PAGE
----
MAXINE L. SAVITZ, Co-Chair, is the retired general manager for Technology Partnerships at Honeywell, Inc., formerly AlliedSignal. Previously, she was the general manager of AlliedSignal Ceramics Components. Dr. Savitz was employed at the Department of Energy (DOE) and its predecessor agencies (1974-1983) and served as Deputy Assistant Secretary for Conservation. She serves on the board of the American Council for an Energy Efficient Economy and on advisory bodies for Pacific Northwest National Laboratory, Sandia National Laboratories, and the Jet Propulsion Laboratory (JPL). She serves on the Massachusetts Institute of Technology (MIT) visiting committee for sponsored research activities. In 2009, Dr. Savitz was appointed to the President’s Council of Advisors on Science and Technology and served as vice president of the National Academy of Engineering (NAE) from 2006 to 2014. She is a member of the NAE, a fellow of the California Council on Science and Technology, and a member of the American Academy of Arts and Sciences. Past board memberships include the National Science Board, the Secretary of Energy Advisory Board, the Defense Science Board, the Electric Power Research Institute, Draper Laboratories, and the Energy Foundation. Dr. Savitz’s awards and honors include the Orton Memorial Lecturer Award (American Ceramic Society, 1998), the DOE Outstanding Service Medal (1981), the President’s Meritorious Rank Award (1980), recognition by the Engineering News Record for Contribution to Construction Industry (1975 and 1979), and the U.S. Mobility Equipment Research and Design Command (MERDC) Commander Award for Scientific Excellence (1967). She is the author of about 20 publications.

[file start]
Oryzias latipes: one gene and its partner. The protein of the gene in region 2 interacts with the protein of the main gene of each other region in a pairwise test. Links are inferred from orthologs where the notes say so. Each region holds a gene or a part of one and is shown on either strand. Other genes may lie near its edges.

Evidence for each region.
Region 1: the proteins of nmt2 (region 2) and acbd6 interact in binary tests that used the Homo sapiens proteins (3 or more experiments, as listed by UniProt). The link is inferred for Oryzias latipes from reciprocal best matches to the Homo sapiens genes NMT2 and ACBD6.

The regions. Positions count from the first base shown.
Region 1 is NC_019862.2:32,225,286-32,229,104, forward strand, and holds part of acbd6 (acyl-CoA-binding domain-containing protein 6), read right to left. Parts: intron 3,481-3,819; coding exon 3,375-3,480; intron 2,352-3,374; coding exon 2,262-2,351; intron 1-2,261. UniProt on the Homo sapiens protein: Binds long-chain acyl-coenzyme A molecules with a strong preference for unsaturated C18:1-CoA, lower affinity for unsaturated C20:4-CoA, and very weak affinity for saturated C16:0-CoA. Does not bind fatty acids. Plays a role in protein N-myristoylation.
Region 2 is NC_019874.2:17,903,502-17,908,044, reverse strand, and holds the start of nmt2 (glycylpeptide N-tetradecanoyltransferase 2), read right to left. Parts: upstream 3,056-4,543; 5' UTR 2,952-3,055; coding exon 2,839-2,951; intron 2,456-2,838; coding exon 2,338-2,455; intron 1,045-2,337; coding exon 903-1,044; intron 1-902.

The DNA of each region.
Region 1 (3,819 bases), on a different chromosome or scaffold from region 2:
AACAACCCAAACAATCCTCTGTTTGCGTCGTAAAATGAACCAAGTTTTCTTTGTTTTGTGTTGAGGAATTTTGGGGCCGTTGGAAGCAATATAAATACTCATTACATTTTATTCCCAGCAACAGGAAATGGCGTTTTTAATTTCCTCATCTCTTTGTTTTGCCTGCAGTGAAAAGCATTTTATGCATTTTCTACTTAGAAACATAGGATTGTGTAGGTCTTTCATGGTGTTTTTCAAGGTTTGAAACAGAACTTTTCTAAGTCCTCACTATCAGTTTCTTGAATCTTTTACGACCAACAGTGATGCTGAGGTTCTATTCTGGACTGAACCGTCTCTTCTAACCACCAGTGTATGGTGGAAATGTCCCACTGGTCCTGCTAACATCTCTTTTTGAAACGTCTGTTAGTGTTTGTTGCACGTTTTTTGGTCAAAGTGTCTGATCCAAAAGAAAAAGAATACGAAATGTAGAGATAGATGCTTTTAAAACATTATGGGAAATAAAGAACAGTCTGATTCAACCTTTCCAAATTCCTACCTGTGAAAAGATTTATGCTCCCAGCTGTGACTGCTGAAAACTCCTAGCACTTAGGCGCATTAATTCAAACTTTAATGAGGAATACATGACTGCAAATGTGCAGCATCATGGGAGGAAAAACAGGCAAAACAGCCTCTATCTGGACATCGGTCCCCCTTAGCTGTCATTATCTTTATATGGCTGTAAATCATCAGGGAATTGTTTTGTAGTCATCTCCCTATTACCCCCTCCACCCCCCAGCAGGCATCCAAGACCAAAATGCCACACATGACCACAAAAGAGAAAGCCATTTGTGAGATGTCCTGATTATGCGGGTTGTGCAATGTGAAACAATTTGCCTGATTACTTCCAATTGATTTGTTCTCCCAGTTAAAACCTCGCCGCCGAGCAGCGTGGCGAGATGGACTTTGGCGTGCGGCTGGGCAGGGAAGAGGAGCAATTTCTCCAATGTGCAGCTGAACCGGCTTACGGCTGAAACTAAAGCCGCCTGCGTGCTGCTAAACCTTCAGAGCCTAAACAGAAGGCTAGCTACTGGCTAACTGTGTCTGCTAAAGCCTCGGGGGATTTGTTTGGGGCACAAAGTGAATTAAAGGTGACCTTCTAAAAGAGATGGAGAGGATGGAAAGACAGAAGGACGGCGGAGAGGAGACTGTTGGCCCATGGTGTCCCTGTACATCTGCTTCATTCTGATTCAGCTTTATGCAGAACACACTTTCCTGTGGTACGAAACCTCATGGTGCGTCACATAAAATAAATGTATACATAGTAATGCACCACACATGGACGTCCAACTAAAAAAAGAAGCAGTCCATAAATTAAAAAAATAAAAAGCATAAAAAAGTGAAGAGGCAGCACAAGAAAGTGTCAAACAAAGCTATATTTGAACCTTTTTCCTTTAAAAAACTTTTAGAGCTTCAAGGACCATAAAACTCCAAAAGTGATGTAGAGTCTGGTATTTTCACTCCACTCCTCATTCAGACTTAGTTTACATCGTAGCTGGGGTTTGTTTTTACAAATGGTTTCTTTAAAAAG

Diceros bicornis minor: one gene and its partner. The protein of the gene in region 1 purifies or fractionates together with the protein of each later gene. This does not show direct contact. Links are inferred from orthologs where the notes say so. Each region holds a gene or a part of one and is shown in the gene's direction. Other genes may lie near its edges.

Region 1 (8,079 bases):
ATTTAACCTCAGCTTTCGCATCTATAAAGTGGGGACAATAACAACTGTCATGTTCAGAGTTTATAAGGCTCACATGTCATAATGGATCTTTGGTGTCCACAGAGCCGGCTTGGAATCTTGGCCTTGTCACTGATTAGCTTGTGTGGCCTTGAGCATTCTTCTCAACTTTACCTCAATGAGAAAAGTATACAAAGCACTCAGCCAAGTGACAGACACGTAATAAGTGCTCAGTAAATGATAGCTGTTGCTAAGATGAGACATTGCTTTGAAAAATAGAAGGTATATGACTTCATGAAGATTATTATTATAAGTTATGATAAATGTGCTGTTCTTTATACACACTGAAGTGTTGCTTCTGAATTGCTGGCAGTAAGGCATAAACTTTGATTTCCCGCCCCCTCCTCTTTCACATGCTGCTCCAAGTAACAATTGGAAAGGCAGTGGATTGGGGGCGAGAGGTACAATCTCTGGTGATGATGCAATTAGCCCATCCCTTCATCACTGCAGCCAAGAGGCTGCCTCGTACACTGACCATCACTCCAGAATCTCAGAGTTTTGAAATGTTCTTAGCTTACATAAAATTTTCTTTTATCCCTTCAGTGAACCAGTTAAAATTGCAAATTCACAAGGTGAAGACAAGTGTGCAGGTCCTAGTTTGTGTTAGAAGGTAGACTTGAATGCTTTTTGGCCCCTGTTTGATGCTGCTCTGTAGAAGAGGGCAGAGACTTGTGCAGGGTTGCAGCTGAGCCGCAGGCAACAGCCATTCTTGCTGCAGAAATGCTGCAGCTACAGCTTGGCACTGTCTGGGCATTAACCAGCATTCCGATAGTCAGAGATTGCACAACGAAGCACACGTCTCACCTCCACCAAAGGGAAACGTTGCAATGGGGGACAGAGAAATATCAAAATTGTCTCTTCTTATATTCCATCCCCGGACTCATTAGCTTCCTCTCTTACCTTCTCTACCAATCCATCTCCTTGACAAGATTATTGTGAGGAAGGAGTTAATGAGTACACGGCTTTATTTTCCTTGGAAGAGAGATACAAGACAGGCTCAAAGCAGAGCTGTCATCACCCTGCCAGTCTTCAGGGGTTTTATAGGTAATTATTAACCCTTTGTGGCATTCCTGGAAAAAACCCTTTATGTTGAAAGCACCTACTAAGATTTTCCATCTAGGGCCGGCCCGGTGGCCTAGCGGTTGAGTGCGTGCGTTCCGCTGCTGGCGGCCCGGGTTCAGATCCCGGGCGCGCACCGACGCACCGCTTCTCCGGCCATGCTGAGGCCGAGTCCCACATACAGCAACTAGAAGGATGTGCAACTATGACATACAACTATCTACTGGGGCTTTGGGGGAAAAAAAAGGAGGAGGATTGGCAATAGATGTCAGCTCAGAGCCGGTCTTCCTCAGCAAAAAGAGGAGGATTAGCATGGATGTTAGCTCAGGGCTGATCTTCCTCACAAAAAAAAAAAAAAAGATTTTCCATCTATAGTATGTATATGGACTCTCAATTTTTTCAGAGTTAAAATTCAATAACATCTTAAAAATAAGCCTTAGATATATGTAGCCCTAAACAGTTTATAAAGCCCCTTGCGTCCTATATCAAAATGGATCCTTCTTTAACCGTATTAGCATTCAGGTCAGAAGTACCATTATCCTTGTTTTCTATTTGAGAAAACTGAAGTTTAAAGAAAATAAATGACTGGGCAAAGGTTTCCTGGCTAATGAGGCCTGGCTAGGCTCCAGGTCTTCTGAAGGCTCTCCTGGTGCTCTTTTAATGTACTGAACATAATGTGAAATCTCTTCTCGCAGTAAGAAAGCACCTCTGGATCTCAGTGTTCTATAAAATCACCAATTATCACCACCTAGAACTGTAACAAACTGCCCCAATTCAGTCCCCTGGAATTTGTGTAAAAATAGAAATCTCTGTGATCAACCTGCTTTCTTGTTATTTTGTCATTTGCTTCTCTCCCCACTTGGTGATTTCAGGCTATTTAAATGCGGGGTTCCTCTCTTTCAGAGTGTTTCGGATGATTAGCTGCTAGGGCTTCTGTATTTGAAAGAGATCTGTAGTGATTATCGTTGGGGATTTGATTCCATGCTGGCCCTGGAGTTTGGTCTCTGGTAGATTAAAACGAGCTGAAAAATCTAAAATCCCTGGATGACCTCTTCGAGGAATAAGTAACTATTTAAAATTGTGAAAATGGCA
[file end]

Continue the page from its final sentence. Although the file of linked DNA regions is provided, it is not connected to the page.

DAVID R. WALT, Co-Chair, is a university professor, professor of biomedical engineering, professor of genetics, and a professor of oral medicine at Tufts University and is a Howard Hughes Medical Institute professor. Dr. Walt is the founding scientist of Illumina, Inc., where he was a director from 1998 to 2016 and is currently chairman of its scientific advisory board. He is also the founding scientist of Quanterix Corporation and a director and chairman of its scientific advisory board since 2007. Dr. Walt has received numerous national and international awards and honors for his fundamental and applied work in the field of optical sensors, arrays, and single molecule detection. He served as co-chair of the Board on Chemical Sciences and Technology of the National Academies of Sciences, Engineering, and Medicine from 2013 to 2016. Dr. Walt is a member of the NAE, the National Academy of Medicine, and the American Academy of Arts and Sciences. He is a fellow of the American Institute for Medical and Biological Engineering, the National Academy of Inventors, and the American Association for the Advancement of Science (AAAS).